Across the state, cities and towns will celebrate Memorial Day this weekend by honoring those who’ve served in war. One Addison County town will give special attention to those who served in the current war in Afghanistan.
The parade in Bristol that winds from Mount Abraham Union High School down West Street each Memorial Day always ends at the village green for a wreath laying ceremony. This year, Vermont Army National Guard Col. Ray Bouchard, a veteran of the war in Afghanistan will speak to the crowd.
Bouchard says very few people in Bristol and surrounding communities know someone that was lost in Afghanistan or on the morning of September 11, 2001.
"However, anytime you lose a Vermonter it really hurts the entire state," Bouchard says. "The entire state feels it."
Bouchard knows first hand. He served 15 months in Afghanistan, from 2007 to 2008. He mentored the Afghan Army in Kabul, advising the transition of the Army into the police force. His work marked the shift of America’s priorities in Afghanistan.
"That was intense because we were at the start-up phase, starting up the schools," Bouchard says. "We were in charge of working with the individual districts in the capital regions and working with their generals."
Bouchard grew up in East Calais. Two days out of high school, he jumped on a bus and enrolled in the Guard. Now, 31 years later, he lives in Hinesburg with his wife. It’s an area that reminds him of his hometown. He says he loves Vermont for its beauty and independent spirit.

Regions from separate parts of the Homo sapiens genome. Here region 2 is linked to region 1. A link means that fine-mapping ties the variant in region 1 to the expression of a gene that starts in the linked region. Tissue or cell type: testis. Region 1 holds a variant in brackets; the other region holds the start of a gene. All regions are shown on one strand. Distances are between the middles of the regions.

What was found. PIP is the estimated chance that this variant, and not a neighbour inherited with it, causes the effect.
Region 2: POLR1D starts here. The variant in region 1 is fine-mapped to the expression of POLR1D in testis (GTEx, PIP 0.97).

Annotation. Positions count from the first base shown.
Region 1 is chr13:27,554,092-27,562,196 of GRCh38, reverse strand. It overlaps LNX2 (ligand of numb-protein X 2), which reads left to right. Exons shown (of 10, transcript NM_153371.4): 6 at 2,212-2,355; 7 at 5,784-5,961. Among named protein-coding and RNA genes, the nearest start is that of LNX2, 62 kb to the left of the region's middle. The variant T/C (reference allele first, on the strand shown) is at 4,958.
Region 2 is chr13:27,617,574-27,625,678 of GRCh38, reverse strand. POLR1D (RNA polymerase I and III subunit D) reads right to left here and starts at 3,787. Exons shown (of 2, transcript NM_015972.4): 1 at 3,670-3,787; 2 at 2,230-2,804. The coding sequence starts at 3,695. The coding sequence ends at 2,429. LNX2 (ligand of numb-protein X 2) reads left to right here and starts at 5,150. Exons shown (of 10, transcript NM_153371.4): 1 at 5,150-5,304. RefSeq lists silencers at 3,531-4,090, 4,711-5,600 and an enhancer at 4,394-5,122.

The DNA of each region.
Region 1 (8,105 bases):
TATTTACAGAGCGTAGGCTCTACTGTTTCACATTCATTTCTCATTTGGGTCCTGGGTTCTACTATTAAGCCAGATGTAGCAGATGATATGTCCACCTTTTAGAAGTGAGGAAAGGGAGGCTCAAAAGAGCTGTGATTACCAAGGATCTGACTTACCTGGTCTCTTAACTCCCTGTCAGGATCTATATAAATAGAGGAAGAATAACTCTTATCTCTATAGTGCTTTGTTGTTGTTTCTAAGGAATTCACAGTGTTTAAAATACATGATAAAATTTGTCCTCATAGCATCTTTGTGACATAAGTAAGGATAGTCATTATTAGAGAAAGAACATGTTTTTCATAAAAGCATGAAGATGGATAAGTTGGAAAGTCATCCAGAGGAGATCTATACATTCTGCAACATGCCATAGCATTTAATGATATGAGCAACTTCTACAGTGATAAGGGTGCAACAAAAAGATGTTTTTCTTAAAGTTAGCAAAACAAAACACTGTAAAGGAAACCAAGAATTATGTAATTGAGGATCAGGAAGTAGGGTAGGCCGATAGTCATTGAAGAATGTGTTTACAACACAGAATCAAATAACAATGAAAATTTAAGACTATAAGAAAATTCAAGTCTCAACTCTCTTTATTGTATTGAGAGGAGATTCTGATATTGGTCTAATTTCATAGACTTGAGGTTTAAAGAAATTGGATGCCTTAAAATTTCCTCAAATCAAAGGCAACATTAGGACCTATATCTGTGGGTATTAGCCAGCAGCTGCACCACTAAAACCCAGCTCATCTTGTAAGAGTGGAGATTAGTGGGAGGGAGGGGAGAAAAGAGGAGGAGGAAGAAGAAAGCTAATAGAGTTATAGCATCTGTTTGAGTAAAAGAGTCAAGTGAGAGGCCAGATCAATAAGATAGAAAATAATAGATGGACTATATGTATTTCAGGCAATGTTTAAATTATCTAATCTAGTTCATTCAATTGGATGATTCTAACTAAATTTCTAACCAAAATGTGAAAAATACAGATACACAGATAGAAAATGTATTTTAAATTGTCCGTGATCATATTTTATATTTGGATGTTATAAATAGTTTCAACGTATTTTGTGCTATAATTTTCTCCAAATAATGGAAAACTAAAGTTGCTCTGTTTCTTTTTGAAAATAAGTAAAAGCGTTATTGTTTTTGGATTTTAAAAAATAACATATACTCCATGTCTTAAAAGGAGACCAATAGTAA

"We still have that nice village effect – definitely a very patriotic community," Bouchard says.
The area is so patriotic, in fact, that Bristol holds its Memorial Day ceremony in the afternoon, not to compete with the morning ceremony in nearby Vergennes. These communities take the time each year to recognize the pain of sacrifice.
But Bouchard knows the war in Afghanistan has become unpopular. He says that’s difficult to hear when he knows men and women who’ve sacrificed so much. He remembers attending weekly commander meetings and learning about the fallen.
"It would really hit you when you’d walk into the room for that next weekly meeting, and there was that placard and the empty seat of the individual," Bouchard says. "You realized, it could have been anyone of us."
So on Monday afternoon when the parade arrives at the green in Bristol, Bouchard says he’ll remind everyone that the holiday is more than another day to take off.